So in the midst of a culture of death, God’s people promote life. And this has always been the case. The reality of modern baby abandonment is not new. It was all rather common during the days of Christ and the early church. As I have written elsewhere on this:
Consider Rodney Stark’s 1996 volume, The Rise of Christianity. There he documents how Christian compassion and social concern saw the faith grow rapidly, and change the world it found itself in. Looking after the sick and needy, and treating victims of epidemics and pestilence, while the pagans fled, resulted in the conversion of many. The respect for the sanctity of life, and the rejection of common practices like abortion and infanticide also were noteworthy.
Infant abandonment, which was widespread back then, was another action radically turned around by the new faith. Christians looked after these abandoned babies, and changed the culture from a culture of death to a culture of life. Thus Christianity really did create Western civilisation, taking the world out of a bloody and uncaring pagan past. billmuehlenberg.com/2013/05/29/baby-abandonment-and-the-new-paganism/
So believers have always been at the forefront of this. And again, it ties in with the first Christmas, and the very reason why God became man. God is involved in a great rescue mission – to rescue the dying. And for two thousand years his people have done the same: seeking to rescue others from death and destruction.
So Christmas is not just the stuff of carols, of Santa, and of presents. It is about a great affirmation of life, and a great opposition to death. The Christian faith, in other words, based as it is on the incredible birth 2000 years ago, is a very practical and positive faith.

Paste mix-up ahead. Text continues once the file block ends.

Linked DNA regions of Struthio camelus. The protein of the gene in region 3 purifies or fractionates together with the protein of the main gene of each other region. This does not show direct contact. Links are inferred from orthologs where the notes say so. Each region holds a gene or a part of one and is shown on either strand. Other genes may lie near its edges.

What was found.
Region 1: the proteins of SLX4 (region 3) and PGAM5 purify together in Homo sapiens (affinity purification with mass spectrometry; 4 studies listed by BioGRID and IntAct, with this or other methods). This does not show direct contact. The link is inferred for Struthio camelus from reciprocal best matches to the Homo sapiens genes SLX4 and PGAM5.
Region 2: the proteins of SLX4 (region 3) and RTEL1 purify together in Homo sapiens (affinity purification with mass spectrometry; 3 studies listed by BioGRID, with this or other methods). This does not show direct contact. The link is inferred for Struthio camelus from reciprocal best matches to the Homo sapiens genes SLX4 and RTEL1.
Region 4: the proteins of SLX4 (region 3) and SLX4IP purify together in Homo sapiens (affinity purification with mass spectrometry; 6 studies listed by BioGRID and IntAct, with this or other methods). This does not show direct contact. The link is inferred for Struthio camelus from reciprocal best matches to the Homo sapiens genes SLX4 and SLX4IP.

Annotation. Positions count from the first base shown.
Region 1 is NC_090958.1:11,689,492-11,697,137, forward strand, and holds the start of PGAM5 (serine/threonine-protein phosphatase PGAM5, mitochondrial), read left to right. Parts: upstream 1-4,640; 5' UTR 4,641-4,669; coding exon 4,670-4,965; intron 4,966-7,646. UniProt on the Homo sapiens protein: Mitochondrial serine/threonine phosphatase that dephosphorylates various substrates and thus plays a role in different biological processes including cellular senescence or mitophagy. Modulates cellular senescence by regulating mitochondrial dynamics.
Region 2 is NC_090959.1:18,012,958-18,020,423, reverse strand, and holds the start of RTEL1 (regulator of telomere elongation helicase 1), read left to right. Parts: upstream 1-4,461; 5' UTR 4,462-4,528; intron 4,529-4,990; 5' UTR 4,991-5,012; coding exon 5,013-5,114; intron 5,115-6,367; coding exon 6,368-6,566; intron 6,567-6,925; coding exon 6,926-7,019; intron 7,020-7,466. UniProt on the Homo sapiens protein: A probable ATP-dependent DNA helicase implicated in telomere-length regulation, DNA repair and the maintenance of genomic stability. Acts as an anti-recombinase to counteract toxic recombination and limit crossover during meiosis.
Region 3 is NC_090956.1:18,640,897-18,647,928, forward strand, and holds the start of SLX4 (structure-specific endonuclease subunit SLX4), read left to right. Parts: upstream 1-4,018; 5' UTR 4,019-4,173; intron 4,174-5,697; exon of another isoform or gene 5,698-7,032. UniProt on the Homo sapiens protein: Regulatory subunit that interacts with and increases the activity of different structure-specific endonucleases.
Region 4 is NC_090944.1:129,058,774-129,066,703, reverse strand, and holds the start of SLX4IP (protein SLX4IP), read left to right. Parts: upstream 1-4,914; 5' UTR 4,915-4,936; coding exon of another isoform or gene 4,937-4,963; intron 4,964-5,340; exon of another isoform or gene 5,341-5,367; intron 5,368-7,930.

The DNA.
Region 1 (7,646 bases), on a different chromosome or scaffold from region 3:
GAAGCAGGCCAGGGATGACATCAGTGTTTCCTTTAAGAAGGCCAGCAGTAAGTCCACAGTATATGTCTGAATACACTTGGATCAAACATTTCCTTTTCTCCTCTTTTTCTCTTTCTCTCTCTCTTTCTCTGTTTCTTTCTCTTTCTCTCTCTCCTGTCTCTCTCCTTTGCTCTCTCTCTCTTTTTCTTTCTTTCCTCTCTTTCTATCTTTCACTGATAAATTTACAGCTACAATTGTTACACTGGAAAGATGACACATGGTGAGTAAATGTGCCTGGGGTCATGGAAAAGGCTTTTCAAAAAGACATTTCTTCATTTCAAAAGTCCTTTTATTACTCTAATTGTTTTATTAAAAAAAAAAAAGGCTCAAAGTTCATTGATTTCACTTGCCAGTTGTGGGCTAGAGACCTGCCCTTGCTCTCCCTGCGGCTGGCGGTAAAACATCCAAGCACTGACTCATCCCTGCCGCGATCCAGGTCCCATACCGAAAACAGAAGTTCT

Those who come to Christ and exchange their sin and death for forgiveness and new life will forever go on to share that with others. That includes not just sharing the good news of the gospel, but living out their faith in a life-affirming matter.
While it is sadly the case that every Christmas many people are lonely, depressed and suicidal, this is even more the case this year because of all the Covid madness going on. Whether it is various states slamming shut their borders (as Western Australia has just done again) and keeping families and loved ones apart, or whether it is families themselves discriminating against family members who are not jabbed, this can be a quite hard time of year for so many. As I recently wrote on the social media:
While I do not mind very much, I will be one of those home alone over Christmas – because I am still a leper. But others will certainly suffer. As my good friend Kerry said: “Please pray over the next few days for those you know who will be alone on Christmas Day – there are many estranged from, alienated from or forgotten by family, friends, etc – and this year there will be many more spending the day alone simply for not being jabbed. Pray that the Christ visits them in their aloneness and fills them with much joy and hope in a special way, such that being alone will be experienced this year as a unique and special blessing.” Maybe all of us lepers should get together and have our own leper Christmas party! Jesus would be there – he loved to hang around with such people!
So Merry Christmas one and all. And if you know of those who are alone this Christmas, why not invite them along to your Christmas celebration? (A young family I know of will come around to my place on the day after Christmas for a visit – so I will have some company, along with my cat and two dogs!)